The Copenhagen Accord was controversial as it was drafted in a non-transparent and undemocratic manner, and arose from an exclusive meeting of 26 political leaders, whereas the United Nations Framework Convention on Climate Change (UNFCCC) has over 190 member states.
We deplore in particular the undemocratic and illegitimate practice of convening a small group of parties to draft text outside the formal negotiating process, leaving out a large number of countries, including Malaysia.
The Accord overshadowed the years of diligent effort by the working groups under the UNFCCC and the Kyoto Protocol (KP).
As the Accord was not adopted by the Conference of Parties in Copenhagen, but was only “taken-note” of, there has been a campaign to get countries to “associate” themselves with the Accord.
The Accord is not acceptable as it would radically and adversely change the balance of rights and obligations among the developed and developing countries in the UNFCCC.
The Accord replaces the KP model of mitigation (i.e. binding and adequate aggregate and individual national targets) with a system of voluntary and unilateral pledges by each developed country, with no review of the adequacy of the national targets or the implications of their aggregate level.
Developed countries who are supposed to show leadership in reducing emissions deeply are abandoning their Kyoto Protocol obligations by promoting the Accord. Pledges by developed countries only amount to a 11-19 % reduction of emissions when what the Intergovernmental Panel on Climate Change demands is at least a 25-40% reduction by 2020 compared to 1990 levels. Many developing countries including Malaysia have called for at least a 40% reduction target by 2020 compared to 1990 levels.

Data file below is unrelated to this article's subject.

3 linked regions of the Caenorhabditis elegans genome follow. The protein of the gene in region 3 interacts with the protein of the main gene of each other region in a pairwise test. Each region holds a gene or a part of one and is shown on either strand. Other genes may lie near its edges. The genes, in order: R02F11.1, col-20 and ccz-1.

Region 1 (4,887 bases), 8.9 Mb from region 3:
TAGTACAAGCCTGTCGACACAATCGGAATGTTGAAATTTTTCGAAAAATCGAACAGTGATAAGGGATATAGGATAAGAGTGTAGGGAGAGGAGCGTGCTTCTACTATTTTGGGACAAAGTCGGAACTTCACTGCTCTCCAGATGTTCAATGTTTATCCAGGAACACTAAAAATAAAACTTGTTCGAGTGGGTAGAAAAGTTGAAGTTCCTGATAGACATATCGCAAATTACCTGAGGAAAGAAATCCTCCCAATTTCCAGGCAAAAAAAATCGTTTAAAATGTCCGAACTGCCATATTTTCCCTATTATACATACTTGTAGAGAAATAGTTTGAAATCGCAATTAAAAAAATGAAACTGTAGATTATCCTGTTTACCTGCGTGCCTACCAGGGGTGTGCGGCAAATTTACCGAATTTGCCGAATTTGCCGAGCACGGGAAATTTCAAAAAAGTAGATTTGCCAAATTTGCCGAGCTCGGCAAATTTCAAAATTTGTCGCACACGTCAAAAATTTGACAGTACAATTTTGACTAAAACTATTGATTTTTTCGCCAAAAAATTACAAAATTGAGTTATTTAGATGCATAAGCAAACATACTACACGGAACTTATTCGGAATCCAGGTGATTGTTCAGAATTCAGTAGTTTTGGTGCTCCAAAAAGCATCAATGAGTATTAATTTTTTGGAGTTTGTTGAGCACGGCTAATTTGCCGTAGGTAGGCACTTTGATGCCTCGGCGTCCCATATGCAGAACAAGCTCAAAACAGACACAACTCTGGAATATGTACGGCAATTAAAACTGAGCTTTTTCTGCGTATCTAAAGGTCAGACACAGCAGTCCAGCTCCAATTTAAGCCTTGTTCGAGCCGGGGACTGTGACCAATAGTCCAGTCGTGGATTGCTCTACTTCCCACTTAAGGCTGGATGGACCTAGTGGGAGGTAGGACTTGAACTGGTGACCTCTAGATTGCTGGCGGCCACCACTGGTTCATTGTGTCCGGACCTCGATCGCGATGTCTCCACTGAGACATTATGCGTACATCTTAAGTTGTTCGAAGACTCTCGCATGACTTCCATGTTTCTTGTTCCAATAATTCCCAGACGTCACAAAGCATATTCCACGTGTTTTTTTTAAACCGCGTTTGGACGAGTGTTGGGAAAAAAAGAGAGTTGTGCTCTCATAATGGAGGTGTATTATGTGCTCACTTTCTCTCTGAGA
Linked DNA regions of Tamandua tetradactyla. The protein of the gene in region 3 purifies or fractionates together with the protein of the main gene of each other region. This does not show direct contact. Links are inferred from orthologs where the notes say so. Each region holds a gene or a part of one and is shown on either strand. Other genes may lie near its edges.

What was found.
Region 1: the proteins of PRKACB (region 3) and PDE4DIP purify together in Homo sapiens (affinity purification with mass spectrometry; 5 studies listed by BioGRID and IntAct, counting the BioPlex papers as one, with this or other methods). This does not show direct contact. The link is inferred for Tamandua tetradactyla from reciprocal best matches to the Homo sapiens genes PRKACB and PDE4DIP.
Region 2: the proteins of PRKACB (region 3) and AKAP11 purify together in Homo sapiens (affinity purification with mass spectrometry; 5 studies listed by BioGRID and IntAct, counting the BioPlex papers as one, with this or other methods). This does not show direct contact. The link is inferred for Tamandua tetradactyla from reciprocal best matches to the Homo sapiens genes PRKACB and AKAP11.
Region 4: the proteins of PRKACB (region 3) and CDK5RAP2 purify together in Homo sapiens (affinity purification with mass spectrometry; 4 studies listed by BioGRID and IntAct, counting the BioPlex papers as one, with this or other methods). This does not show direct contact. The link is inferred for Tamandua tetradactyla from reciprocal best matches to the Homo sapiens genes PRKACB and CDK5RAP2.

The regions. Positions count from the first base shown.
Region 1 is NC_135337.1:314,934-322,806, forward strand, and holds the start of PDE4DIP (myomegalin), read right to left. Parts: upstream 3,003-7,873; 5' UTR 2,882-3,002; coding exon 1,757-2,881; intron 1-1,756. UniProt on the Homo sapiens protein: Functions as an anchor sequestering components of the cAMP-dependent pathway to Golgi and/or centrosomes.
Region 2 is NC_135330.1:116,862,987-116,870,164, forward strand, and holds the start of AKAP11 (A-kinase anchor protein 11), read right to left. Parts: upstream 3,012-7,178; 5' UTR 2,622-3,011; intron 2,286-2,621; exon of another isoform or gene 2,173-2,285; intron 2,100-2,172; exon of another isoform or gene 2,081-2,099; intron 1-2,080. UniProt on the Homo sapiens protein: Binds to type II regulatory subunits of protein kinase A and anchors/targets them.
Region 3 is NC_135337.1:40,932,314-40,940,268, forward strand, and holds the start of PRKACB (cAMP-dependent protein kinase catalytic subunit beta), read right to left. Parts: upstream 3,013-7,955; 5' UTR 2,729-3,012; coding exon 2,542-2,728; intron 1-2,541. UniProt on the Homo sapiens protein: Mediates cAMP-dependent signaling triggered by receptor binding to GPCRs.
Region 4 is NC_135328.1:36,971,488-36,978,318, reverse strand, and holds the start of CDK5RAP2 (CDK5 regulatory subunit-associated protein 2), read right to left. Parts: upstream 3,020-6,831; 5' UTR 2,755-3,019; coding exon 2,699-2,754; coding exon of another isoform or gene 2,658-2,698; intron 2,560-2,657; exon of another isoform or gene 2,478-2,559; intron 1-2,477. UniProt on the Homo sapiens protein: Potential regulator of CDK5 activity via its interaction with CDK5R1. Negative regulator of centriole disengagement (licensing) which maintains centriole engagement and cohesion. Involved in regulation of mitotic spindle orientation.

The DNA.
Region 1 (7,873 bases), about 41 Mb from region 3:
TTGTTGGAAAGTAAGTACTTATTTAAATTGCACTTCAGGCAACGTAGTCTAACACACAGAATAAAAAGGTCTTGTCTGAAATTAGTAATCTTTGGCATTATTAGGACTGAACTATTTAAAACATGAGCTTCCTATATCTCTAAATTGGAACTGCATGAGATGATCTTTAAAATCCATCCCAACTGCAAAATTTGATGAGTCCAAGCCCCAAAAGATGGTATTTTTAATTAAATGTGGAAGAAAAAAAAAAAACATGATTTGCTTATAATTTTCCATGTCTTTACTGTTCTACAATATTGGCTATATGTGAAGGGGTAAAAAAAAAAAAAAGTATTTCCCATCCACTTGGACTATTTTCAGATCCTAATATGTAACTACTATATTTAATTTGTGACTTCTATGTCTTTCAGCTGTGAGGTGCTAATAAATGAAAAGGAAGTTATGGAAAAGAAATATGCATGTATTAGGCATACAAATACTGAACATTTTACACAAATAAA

The Accord also places heavier mitigation obligations on developing countries than are in the Bali Action Plan or the Convention.
Only USD 100 billion has been agreed to be mobilized under the Accord to address climate change measures but this is a massive shortfall from what the UN estimates to be at least in the range of USD 500 to 600 billion.
Following the climate talks in Bonn in April last month, a new text for negotiations has been produced for the forthcoming negotiations in June. Many of the Accord’s positions are already reflected in the new text as options for Parties to negotiate, following the insistence of mainly developed countries.
By associating with the Accord now, Malaysia would be tying its own hands in the negotiating process, thus limiting its ability to take positions which are in its own national interest.
Malaysia has nothing to lose from not associating with the Accord but has everything to gain as it would have the flexibility to decide what is best for the country and its people in combating climate change.
Moreover, Malaysia would not be alone, as a large number of developing countries have also not supported the Accord.
The Accord does not bring any gains to the country, but actually undermines the existing obligations of developed countries and shifts the burden onto developing countries.
Malaysia should not succumb to pressure from developed countries but retain its independence in rejecting the Accord or at least in not associating with it.
If the Accord positions are accepted it would seriously undermine efforts to secure just and effective international cooperation on climate change.
Letter to the Editor, 21 May 2010